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Exploring Flapping Flight For Micro Aerial Vehicles


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Micro Aerial Vehicles and Animal Flight

Animal flight has undoubtedly played a significant role in many of the aeronautical engineering achievements of the past several centuries. Many of these impressive achievements have involved the pursuit of human air transport; however, as technology has continued advancing, uninhabited aerial vehicles (UAV's, also known as unmanned aerial vehicles) have received an increasing amount of attention.

Uninhabited micro aerial vehicles (MAV's) are considered useful for many diverse applications due to their relatively low cost (thousands to tens of thousands of dollars) and small size (wingspan < 15 cm, weight < 500g). Unfortunately flight behaviour changes as miniaturization pushes the boundaries of current designs. For example, the aerodynamic properties of small, bird-like designs are less predictable than those of high speed transport aircraft. As such, we use current engineering technology and turn to the birds, bats and insects for inspiration.

Our group is predominantly interested in simulating flapping wing flight using computational models of the fluid, structures and full morphing body dynamics. Our computational approach to understanding flapping flight characteristics is two pronged (the first, a top-down analysis of bat flight, the other ground-up design of flappers). The aim of the research is to use physical and biological models to drive the engineering design of these vehicles further.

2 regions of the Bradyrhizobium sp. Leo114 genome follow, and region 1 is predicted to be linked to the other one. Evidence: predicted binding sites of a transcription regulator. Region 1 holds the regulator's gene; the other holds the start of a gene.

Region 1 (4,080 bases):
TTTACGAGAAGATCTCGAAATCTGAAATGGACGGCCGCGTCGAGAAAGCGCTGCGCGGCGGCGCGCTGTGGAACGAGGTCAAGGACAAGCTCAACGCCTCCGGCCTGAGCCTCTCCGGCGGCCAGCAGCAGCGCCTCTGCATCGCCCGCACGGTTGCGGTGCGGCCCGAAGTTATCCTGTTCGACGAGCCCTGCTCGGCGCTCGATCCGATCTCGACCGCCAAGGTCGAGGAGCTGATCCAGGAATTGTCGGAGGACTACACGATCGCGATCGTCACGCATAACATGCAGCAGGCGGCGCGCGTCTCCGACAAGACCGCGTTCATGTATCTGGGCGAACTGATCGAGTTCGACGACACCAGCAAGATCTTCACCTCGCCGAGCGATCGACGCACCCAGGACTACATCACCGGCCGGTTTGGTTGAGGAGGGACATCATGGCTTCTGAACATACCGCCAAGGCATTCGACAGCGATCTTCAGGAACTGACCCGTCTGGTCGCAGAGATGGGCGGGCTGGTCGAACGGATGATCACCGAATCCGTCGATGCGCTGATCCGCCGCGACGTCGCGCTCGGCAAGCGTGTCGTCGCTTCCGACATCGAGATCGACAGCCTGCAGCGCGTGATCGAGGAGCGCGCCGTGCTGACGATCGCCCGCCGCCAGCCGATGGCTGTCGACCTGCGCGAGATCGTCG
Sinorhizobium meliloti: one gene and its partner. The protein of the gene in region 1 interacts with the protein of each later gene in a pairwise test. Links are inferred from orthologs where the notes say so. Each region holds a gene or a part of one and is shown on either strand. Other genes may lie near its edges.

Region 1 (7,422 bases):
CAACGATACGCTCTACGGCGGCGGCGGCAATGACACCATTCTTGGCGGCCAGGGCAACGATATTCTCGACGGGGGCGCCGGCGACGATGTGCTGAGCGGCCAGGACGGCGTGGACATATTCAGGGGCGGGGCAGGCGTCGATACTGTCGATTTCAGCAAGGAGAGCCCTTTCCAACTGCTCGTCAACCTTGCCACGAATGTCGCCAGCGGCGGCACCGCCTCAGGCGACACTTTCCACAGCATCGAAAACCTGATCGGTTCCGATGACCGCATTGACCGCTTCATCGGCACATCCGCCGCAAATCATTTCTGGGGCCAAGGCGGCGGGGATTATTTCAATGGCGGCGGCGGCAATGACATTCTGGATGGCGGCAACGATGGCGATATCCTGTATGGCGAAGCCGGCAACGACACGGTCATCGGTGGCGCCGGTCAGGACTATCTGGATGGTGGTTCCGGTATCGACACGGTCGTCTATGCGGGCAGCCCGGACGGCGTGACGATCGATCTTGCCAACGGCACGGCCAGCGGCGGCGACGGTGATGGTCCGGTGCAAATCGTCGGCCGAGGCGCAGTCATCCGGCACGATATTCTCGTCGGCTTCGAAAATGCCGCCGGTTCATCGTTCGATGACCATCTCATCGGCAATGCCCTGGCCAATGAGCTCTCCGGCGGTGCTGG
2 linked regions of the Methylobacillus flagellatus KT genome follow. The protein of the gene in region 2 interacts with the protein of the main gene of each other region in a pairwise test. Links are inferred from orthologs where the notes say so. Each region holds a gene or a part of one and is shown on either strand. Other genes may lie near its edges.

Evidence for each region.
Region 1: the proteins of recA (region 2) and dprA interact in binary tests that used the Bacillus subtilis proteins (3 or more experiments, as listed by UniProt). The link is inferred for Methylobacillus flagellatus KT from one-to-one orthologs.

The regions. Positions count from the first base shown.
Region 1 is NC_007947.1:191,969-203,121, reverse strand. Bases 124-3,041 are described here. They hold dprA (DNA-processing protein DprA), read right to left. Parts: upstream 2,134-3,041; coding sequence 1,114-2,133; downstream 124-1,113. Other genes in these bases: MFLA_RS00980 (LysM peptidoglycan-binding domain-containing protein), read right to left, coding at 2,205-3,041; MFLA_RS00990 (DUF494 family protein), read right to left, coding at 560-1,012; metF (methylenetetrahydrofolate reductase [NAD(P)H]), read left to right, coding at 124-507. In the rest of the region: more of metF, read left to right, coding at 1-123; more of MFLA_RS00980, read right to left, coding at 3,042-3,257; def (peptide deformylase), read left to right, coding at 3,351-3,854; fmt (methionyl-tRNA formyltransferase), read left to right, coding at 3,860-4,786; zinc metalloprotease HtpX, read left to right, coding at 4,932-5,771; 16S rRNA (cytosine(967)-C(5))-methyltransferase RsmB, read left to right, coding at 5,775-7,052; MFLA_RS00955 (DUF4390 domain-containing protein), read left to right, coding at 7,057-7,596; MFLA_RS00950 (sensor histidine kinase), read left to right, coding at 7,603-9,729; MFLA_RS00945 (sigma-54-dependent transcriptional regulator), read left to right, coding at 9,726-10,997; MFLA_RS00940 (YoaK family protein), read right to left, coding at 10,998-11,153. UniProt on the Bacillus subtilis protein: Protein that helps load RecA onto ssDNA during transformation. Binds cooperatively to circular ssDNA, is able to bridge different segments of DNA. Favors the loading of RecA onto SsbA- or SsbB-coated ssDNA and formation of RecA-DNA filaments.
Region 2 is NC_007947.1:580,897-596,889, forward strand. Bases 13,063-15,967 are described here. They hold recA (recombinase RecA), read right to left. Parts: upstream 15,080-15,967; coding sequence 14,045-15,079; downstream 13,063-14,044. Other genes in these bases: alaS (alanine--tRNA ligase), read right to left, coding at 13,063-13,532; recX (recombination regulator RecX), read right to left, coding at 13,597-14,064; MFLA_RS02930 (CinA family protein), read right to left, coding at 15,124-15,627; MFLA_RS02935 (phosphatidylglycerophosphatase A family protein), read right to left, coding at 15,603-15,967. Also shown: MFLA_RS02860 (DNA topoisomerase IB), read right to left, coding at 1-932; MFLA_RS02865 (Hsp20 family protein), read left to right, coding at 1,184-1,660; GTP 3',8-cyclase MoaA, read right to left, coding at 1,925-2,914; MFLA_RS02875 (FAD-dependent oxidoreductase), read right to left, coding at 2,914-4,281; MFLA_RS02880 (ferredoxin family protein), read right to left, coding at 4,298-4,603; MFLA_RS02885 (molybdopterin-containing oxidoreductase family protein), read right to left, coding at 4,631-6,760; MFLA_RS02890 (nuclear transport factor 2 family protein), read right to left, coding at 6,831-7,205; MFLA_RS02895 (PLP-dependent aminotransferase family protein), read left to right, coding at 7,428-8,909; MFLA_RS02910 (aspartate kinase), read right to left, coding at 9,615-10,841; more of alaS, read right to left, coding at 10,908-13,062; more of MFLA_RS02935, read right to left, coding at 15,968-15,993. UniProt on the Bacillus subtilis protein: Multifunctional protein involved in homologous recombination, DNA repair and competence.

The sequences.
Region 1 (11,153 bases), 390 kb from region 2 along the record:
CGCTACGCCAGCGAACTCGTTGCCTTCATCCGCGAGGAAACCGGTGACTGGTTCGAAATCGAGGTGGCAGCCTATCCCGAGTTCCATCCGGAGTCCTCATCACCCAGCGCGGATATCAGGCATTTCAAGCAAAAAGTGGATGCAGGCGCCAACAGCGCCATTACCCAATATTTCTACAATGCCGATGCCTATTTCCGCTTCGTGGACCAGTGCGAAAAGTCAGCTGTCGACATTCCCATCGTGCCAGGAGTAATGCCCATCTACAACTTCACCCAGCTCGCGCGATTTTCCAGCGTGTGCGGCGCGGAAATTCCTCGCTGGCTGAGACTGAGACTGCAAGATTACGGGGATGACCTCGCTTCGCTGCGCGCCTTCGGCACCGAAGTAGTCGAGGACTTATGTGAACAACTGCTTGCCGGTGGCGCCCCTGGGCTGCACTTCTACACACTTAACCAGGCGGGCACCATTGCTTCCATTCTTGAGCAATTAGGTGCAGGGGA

Our primary computational work is part of a multi-institutional AFOSR MURI project (Brown University, Massachusetts Institute of Technology, University of Maryland, and Oregon State University). In this highly collaborative work, we examine bat flight for clues which illustrate how to design effective micro aerial vehicles. In addition, we also exploit a multifidelity computational design framework to understand and design flapping flight vehicles.

Our collaborators include:

The current project has been funded by several different sources at different times. We are very thankful to the following funding sources (over time):

Singapore-MIT Alliance (SMA), National Science Foundation (NSF -- This material is based upon work supported by the National Science Foundation under Grant No. 0540203 and 0540266. Any opinions, findings, and conclusions or recommendations expressed in this material are those of the author(s) and do not necessarily reflect the views of the National Science Foundation.), Natural Science and Engineering Council of Canada (NSERC), and the Air Force Office of Scientific Research.


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Aerospace Computational Design Laboratory, Department of Aeronautics and Astronuatics. Massachusetts Institute of Technology.

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